Category Archives: Events

As it happened: Ada Lovelace Day Live!

Photo of tweeting birds

Project Ada reported live from Ada Lovelace Day Live! in London, hosted by the IET. The “science cabaret” evening highlighted the achievements of women in STEM.

►Suw Charman-Anderson: Why I founded Ada Lovelace Day

Ada Lovelace Day, now in its eighth year, is a day to celebrate female role models. The London cabaret featured design engineer Yewande Akinola, science writer Kat Arney, planetary physicist Sheila Kanani and many more – and was hosted by comedian Helen Keen.

Sam and Clara liveblogged the event below, but you can also keep an eye on @ProjectAda_ and the event hashtag #ALD16.

Live Blog Project Ada: #ALD16
 

4 events for women in tech in São Paulo

WIT - Brasil

The women in tech community in São Paulo is thriving, with events and meetups for ladies interested in networking, in entrepreneurship and in coding.

Project Ada has done a selection of upcoming events for women in tech who happen to be in São Paulo in the next few weeks:

Hacker Culture & Feminism 

This workshop by MariaLab, a feminist hackerspace in São Paulo, will cover the ethics of hacker culture under a feminist point of view. The workshop will also cover tools and techniques for digital security and cryptography.

When: Sunday, 29th May
Where: Deputado Emílio Carlos Avenue, 3641. Vila Nova Cachoeirinha, São Paulo – SP
Cost: Free

Progra{Maria}

The project, which aims to empower girls through coding, is offering a 9-weeks programming course, which will cover the basics of HTML, CSS and JavaScript. The course will also offer talks on entrepreneurship, hacker culture and logic.

When: every Saturday between 11th June and 6th August
Where: FIAP Aclimação: Lins de Vasconcelos Avenue, 1222. Aclimação, São Paulo – SP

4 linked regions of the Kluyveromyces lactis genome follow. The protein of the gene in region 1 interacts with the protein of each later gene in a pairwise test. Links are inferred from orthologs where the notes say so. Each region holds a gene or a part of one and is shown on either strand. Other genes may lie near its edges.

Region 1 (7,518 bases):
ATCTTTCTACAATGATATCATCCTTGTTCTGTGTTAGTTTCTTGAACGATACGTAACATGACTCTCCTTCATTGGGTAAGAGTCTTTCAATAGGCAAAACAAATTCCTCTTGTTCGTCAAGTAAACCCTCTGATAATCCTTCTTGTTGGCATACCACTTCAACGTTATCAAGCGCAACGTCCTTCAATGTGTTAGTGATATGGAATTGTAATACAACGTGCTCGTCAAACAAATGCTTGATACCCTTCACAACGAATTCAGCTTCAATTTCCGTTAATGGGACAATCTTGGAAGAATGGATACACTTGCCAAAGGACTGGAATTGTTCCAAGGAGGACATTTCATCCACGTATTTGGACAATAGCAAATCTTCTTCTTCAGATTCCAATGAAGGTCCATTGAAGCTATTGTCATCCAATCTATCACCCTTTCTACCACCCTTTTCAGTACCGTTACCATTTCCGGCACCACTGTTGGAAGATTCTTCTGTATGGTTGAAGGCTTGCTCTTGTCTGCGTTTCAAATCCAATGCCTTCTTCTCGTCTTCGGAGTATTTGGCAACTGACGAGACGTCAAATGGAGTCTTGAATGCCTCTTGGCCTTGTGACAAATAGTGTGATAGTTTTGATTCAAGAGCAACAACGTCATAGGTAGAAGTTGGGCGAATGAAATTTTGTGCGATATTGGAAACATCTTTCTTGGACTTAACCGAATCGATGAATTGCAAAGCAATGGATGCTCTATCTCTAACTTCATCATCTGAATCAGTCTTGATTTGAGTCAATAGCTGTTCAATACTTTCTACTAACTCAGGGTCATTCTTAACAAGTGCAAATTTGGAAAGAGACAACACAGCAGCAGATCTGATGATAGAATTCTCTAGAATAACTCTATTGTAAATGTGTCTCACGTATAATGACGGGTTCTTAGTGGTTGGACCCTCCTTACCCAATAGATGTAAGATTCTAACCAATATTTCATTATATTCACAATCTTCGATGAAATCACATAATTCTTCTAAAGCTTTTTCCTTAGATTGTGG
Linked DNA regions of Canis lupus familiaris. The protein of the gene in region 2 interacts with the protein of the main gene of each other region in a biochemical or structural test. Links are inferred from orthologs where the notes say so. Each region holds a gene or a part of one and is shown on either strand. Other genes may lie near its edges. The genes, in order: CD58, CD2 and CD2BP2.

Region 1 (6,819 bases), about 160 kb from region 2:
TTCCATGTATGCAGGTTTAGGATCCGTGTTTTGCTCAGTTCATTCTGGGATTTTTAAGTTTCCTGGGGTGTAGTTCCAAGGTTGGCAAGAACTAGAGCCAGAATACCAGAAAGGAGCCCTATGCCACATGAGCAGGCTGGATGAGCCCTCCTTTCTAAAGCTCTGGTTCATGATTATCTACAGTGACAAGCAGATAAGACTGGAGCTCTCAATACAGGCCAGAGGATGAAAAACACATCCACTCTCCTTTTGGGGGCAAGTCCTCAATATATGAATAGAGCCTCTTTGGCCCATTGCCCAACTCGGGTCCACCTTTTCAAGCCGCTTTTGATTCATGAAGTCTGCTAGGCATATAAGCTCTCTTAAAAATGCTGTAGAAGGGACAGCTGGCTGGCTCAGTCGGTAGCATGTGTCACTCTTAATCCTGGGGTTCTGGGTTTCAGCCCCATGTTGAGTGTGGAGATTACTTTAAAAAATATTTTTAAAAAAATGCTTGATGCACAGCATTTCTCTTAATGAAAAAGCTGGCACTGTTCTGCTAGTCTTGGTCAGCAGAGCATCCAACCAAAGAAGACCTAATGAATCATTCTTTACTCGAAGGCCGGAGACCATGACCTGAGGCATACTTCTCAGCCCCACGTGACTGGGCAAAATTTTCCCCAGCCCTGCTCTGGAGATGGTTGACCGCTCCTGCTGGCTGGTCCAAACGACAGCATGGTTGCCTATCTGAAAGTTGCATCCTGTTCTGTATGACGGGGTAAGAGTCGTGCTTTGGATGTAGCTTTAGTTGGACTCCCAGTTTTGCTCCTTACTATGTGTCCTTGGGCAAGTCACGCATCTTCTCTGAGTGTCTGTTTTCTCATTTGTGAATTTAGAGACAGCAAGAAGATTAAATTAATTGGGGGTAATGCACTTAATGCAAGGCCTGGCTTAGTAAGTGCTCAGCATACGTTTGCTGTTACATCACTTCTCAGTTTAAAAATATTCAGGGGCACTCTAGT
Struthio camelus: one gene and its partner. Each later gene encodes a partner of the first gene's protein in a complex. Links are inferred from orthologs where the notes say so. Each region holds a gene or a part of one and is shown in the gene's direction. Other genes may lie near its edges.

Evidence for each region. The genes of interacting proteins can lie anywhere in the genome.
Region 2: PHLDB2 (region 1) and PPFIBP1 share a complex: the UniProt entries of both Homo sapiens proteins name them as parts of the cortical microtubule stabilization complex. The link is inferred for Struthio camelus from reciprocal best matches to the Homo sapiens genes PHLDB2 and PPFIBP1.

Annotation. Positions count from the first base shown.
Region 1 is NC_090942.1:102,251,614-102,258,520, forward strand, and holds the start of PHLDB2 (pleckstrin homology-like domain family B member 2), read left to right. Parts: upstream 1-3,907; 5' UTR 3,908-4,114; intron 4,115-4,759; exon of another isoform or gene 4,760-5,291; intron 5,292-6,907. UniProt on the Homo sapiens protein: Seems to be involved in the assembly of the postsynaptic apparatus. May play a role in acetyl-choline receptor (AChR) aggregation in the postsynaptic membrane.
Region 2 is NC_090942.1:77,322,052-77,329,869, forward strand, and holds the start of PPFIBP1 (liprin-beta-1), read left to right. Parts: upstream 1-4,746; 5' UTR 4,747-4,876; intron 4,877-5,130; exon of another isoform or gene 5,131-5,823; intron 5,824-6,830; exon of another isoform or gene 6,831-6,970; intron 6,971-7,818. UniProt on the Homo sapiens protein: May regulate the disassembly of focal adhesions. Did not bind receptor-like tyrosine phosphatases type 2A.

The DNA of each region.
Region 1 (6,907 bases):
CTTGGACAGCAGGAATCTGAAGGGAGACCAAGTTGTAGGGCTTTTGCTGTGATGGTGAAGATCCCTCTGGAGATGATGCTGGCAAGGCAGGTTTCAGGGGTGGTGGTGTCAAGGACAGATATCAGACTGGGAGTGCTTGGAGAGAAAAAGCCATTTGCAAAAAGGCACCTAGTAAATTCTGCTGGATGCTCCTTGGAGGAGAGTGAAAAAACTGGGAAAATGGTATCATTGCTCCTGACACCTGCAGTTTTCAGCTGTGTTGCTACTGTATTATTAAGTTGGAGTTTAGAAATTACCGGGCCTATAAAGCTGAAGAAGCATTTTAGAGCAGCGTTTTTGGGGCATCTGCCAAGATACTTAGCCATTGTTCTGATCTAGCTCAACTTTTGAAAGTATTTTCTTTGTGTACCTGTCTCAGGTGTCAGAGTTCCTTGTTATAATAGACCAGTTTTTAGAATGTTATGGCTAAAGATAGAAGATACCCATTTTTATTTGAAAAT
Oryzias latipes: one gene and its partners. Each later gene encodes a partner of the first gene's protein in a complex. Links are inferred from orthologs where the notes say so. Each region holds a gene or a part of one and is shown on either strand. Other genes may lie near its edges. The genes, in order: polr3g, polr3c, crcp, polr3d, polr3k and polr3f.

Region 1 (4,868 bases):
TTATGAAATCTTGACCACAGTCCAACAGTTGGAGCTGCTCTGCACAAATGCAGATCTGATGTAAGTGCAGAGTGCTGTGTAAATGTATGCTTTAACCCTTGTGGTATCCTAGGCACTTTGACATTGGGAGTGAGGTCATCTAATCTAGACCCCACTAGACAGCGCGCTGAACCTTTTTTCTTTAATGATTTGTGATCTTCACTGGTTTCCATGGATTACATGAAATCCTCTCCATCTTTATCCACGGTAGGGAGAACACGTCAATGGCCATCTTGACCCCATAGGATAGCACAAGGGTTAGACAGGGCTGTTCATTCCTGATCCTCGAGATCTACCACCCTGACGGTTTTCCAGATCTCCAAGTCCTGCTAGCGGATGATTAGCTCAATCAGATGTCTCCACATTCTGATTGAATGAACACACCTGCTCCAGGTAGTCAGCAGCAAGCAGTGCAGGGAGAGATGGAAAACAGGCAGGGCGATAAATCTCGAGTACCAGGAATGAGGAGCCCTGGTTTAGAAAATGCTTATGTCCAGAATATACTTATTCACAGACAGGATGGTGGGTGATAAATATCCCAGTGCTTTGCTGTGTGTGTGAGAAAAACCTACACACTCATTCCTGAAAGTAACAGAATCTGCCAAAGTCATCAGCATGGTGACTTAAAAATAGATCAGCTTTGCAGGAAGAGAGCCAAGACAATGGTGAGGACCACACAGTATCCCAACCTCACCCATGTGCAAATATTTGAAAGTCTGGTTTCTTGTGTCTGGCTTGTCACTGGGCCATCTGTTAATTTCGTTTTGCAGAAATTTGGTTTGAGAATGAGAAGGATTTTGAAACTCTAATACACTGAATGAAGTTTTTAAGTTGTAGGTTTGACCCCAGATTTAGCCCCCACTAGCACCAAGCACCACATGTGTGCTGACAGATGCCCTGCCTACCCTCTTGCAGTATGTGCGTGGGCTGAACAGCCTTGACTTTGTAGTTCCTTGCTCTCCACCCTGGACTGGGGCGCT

Cost: R$ 160,00 [£30]
Scholarship? Yes, there will be no charge for 10 selected attendees who can’t afford the investment.

Women TechMakers São Paulo

This meetup, in partnership with Google Developers Group São Paulo, is part of a series of events to support the development of women in technology. The event is not exclusively for women, but there will be more places for women to encourage female participation. RSVP will open on 31th May on the group’s Meetup page.

When: Wednesday, 15th June
Where: Google Campus SP: Coronel Oscar Porto Street, 70. Paraíso, São Paulo – SP
Cost: Free

Let’s understand UX (Vamos entender UX)

This workshop is for designers and developers interested in user experience design. The course will cover the practical aspects of improving user satisfaction through usability and accessibility by presenting useful tools and essential steps for projects focused on UX design.

When: Thursday, 16th June
Where: Engenheiro José Sá Rocha Street, 173. Vila Mariana, São Paulo – SP.
Cost: R$ 97 [£20]

Video: How did Hacks/Hackers London become so popular?

Sarah Marshall

Once a month, some two hundred digital journalists, newsroom developers and, well, everything inbetween gather in London for an evening of socialising, speeches and lightning pitches about innovations in journalism (Oh yeah, and there’s also beer).

The meetup Hacks/Hackers is part of a global network, and the London chapter has been around since 2010. It’s become hugely popular: every month the waitlist for a spot seems to grow longer.

“Want to learn from one another”

At last night’s meetup, hosted by News UK, we caught up with Sarah Marshall, social media editor at the Wall Street Journal and co-organiser of Hacks/Hackers, to speak to her about what makes the London scene so active.

The meetup’s popularity can still surprise her, she said.

“I’m really surprised! Every month I look at the waiting list and think, ‘Wow!’”

Sarah has been a part of the team organising #HHLDN for a year and a half – “but it feels like forever,” she joked. There’s certainly a whole lot of work going into preparing the events: organising the venue, getting drinks and finding volunteers. Not least, there’s the matter of finding speakers.

“It’s something we’re very conscious of”

Just one of the seven speakers at the latest meetup were women. This is a recurring issue for the meetup, with almost only men taking the stage to discuss digital innovations in newsrooms.

We asked, do they struggle to find female speakers?

“I just think ‘argh!’ every time this happens,” Sarah said.